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Grass Valley

Once known as the “Gold Capital of America,” this Sierra foothills town is now a destination for wine and the arts

  • Summary
  • Things to do
  • Gallery
  • Places to Eat & Drink

The Sierra foothills community of Grass Valley blends Gold Rush history with the sophistication of a modern wine country town. Just off Highway 49 in Nevada County, about 60 miles northeast of Sacramento, it’s a place to escape both into California’s past and to explore the surrounding pine forests and rolling hills.

Just outside of town, 856-acre Empire Mine State Historic Park preserves California’s most productive mining site, where, in today’s dollars, an estimated $8 billion worth of gold was extracted between 1850 and 1956. You can explore sections of the vast 367-mile network of mine shafts and wander through a number of buildings that survived the mining era—most notably the 1897 Empire Cottage, a stone English-style manor designed by renowned San Francisco architect Willis Polk. The park’s hiking, mountain biking, and equestrian trails lead into areas little changed from the days when the indigenous Nisenan peoples lived here.

For more history, the North Star Mining Museum along Wolf Creek displays an assortment of artifacts, including an enormous 30-foot-diameter Pelton Wheel, a type of water turbine. A number of creeks and streams flow through the region and the Grass Valley–based Drift on the Fly leads fly-fishing trips and offers classes. And if you love the outdoors, the annual Wild & Scenic Film Festival aims to inspire environmental awareness with screenings of adventure and nature films and talks by filmmakers and activists.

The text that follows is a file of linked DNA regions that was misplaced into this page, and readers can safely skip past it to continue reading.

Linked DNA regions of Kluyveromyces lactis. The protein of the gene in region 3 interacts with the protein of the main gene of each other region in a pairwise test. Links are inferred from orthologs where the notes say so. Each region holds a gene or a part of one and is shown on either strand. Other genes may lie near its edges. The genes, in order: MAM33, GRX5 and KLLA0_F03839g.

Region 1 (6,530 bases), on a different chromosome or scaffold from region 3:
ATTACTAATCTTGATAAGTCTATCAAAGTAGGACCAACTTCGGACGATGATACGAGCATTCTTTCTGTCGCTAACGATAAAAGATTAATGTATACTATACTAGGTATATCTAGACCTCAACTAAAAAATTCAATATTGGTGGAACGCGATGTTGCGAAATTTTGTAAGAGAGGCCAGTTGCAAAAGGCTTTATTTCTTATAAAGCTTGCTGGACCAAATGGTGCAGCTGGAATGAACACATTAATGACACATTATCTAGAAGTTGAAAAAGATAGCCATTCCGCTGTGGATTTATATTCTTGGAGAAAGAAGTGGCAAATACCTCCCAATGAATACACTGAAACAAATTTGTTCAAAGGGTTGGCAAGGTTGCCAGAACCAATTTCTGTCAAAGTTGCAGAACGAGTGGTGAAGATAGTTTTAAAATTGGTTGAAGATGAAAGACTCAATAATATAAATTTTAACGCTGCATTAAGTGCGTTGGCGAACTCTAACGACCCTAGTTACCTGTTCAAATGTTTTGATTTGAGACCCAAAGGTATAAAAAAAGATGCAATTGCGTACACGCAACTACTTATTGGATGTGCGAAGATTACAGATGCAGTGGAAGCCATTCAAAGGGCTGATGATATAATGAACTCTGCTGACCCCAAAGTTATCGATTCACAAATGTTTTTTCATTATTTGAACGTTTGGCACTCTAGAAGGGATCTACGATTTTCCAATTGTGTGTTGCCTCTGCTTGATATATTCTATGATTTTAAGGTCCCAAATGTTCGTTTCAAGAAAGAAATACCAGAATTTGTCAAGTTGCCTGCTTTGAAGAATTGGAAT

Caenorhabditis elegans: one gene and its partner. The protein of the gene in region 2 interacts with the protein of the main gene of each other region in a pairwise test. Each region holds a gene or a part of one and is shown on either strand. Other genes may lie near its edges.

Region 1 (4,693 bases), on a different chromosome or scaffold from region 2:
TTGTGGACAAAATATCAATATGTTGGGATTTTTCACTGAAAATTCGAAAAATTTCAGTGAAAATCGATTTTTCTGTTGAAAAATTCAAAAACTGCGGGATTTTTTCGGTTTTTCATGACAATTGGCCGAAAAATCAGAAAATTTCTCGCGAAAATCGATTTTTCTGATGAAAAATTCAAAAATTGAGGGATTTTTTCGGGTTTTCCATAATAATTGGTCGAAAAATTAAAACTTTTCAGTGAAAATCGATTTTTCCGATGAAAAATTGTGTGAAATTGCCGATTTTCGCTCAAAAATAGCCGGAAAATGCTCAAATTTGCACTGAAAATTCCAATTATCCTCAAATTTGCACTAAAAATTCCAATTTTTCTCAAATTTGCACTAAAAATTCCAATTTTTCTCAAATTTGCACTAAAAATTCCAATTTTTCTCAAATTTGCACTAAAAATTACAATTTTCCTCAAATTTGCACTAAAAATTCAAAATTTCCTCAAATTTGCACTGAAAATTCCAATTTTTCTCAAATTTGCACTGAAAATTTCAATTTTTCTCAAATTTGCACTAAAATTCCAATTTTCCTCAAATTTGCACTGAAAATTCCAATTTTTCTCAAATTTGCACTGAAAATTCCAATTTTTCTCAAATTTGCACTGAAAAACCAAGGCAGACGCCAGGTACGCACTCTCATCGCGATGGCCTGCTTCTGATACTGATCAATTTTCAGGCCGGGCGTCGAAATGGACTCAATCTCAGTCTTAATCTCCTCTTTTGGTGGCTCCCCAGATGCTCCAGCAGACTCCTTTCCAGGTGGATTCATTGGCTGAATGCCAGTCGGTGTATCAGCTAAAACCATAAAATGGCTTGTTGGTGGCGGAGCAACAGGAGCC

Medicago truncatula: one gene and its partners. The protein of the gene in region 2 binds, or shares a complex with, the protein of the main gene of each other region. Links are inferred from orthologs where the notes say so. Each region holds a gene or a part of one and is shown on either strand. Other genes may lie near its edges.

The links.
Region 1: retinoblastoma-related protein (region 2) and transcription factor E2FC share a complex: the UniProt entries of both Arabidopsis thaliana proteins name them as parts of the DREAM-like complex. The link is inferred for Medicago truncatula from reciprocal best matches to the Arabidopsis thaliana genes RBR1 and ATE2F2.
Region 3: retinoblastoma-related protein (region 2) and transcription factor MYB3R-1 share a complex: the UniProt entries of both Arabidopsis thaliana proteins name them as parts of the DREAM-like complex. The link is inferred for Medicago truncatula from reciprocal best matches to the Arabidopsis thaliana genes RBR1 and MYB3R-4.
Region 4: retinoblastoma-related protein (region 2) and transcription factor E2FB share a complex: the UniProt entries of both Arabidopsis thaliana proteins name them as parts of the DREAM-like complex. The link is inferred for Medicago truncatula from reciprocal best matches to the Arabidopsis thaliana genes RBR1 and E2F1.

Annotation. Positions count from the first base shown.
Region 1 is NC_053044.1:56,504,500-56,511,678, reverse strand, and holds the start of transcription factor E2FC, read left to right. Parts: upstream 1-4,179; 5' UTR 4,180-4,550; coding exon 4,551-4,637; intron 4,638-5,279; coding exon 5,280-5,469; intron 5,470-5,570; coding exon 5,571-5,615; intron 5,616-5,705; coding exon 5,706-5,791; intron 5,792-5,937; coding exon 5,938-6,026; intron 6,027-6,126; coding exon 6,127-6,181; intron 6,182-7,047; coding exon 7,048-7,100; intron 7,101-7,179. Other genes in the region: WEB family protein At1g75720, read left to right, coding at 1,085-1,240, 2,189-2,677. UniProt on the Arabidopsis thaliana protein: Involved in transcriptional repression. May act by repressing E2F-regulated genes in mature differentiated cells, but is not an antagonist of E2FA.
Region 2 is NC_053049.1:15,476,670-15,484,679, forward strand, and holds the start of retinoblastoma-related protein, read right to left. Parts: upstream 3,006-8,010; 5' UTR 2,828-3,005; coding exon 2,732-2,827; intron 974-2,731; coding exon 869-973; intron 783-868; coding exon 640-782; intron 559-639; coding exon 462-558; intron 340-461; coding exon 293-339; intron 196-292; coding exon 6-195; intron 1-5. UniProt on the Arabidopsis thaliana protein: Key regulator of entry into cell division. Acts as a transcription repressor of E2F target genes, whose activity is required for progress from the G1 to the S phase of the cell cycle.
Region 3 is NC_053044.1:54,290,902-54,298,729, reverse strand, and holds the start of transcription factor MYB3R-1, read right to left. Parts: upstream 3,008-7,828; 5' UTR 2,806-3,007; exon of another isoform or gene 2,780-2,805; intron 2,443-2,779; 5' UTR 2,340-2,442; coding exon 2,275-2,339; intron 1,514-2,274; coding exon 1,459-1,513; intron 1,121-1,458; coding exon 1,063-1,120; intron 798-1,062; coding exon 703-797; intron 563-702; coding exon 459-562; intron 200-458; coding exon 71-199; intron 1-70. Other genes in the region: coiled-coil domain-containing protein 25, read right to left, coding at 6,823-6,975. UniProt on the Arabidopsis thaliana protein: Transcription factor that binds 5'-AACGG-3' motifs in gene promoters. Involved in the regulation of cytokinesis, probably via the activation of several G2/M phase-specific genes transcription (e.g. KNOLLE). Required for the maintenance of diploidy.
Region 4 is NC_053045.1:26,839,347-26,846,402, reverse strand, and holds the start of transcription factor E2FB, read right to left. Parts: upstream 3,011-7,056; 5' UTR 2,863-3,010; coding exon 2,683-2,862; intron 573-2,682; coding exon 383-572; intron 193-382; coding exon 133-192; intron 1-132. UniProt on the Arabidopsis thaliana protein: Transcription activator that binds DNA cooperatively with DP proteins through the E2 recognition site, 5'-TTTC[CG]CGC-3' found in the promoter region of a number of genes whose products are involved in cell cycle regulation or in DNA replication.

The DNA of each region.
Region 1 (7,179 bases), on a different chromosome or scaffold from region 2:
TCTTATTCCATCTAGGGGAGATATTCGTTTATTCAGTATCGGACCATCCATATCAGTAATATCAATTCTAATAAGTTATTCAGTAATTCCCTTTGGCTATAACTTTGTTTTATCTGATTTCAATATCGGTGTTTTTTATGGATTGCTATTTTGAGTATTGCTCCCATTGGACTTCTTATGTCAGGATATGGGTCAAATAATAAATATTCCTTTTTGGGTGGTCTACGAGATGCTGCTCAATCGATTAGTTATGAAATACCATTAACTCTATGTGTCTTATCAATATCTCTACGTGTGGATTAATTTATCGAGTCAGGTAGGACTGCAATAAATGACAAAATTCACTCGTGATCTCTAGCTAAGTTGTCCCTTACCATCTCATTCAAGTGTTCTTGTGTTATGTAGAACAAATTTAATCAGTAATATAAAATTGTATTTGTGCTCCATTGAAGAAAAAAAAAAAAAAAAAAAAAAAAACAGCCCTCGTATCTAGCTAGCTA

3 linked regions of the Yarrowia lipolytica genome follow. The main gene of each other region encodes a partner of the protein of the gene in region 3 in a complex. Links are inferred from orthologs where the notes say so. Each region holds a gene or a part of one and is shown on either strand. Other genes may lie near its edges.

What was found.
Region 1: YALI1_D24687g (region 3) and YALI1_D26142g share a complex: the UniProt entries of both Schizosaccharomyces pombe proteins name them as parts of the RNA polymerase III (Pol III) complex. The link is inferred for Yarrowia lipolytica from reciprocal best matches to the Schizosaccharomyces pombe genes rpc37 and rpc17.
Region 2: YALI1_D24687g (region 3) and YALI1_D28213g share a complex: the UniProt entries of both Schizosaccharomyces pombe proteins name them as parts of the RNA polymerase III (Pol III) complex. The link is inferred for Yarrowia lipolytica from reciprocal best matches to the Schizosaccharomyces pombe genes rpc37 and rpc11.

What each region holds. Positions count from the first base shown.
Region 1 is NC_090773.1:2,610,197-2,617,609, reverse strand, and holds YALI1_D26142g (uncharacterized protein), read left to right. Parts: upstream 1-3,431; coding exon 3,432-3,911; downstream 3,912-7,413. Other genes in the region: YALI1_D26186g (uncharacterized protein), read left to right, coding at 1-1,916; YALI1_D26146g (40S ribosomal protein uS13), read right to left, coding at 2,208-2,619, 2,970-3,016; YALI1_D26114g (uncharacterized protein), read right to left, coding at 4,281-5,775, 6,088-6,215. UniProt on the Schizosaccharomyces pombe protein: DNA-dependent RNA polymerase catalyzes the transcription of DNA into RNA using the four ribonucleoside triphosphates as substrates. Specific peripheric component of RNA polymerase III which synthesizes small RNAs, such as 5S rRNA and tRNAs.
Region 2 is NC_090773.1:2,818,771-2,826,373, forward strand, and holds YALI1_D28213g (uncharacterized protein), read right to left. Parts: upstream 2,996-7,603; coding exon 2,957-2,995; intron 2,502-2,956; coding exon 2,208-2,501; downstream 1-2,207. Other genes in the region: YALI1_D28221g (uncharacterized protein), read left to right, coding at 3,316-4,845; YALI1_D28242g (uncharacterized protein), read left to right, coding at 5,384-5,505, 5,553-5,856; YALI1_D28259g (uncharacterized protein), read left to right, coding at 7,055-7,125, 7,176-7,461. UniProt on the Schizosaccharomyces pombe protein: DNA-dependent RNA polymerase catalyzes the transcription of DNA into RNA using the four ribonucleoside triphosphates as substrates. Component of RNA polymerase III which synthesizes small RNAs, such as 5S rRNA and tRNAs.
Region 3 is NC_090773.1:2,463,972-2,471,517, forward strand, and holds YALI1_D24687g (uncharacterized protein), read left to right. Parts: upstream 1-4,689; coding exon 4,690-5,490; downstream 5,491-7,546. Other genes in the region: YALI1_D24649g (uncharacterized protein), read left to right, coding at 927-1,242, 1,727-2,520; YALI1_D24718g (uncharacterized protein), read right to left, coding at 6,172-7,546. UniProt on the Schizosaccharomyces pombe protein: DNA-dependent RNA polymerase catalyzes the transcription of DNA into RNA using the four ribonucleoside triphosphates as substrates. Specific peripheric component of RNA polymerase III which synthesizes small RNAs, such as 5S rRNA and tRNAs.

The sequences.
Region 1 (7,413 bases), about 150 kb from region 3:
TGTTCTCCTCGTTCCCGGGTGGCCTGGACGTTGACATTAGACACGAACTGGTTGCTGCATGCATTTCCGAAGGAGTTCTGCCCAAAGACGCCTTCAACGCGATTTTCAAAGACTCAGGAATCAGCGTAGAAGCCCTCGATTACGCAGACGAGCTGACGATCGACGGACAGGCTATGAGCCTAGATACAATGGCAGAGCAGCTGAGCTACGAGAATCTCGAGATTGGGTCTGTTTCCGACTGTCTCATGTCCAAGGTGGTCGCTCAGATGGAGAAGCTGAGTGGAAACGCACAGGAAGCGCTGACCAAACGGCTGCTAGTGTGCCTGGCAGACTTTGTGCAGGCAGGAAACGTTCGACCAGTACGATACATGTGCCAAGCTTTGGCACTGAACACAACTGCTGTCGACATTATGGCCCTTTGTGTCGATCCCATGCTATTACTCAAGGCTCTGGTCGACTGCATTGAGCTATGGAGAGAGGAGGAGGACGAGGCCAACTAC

Grass Valley’s historic downtown is centered on Mill Street, a pedestrian promenade where many beautifully preserved buildings date to the 1850s. In combination with nearby Nevada City, Grass Valley earned the prestigious designation as one of California’s 14 official cultural districts. Some downtown landmarks are of more recent vintage, such as the 1942 Del Oro Theatre, which shows current movies and has a glowing, beacon-like art deco tower that rises 70 feet. Two blocks away in a renovated auto dealership built in the 1940s, the Center for the Arts hosts concerts by such nationally known musicians as the Allman Betts Band and California’s own Tower of Power. Steps away, the 28-room Holbrooke Hotel opened in 1853 and although the original building burned down, the current structure dates to 1862. A recent renovation preserved the character of the stone-walled lobby and the hotel’s Golden Gate Saloon, notable for its mahogany and marble bar.

With nearby wineries in the Sierra Foothills and a growing restaurant scene, Grass Valley has also evolved into a culinary destination. Tess’ Kitchen & Culinary is the place to shop for a huge array of gourmet foods and kitchen items, and Alan Tangren, its in-house chef, hosts special demonstration dinners and teaches cooking classes.

Discover regional wines at such destinations as Sierra Starr Vineyard and Winery, which pours its acclaimed small-lot Zinfandels and Cabernet Francs in a stylish brick-walled tasting room. At Lucchesi Vineyards & Winery, you’ll find award-winning wines made from grapes grown on a steep 20-acre foothill parcel known as the “View Forever Vineyard,” while the ultra-boutique Avanguardia specializes in blends of rare and uncommon varietals.

Craft beer lovers will also find plenty of choices, including the selection of 12 brews on tap at Grass Valley Brewing Company, and the big range of California IPAs at the Thirsty Barrel Taphouse & Grille. For lunch or dinner, Watershed at the Owl, a restaurant in a beautifully restored 1862 building, takes a slow food approach with its changing farm-to-table menu. And since 1983, Cirino’s at Main Street has been the go-to spot for old-school Italian classics.

Featured Grass Valley

An ocean shore

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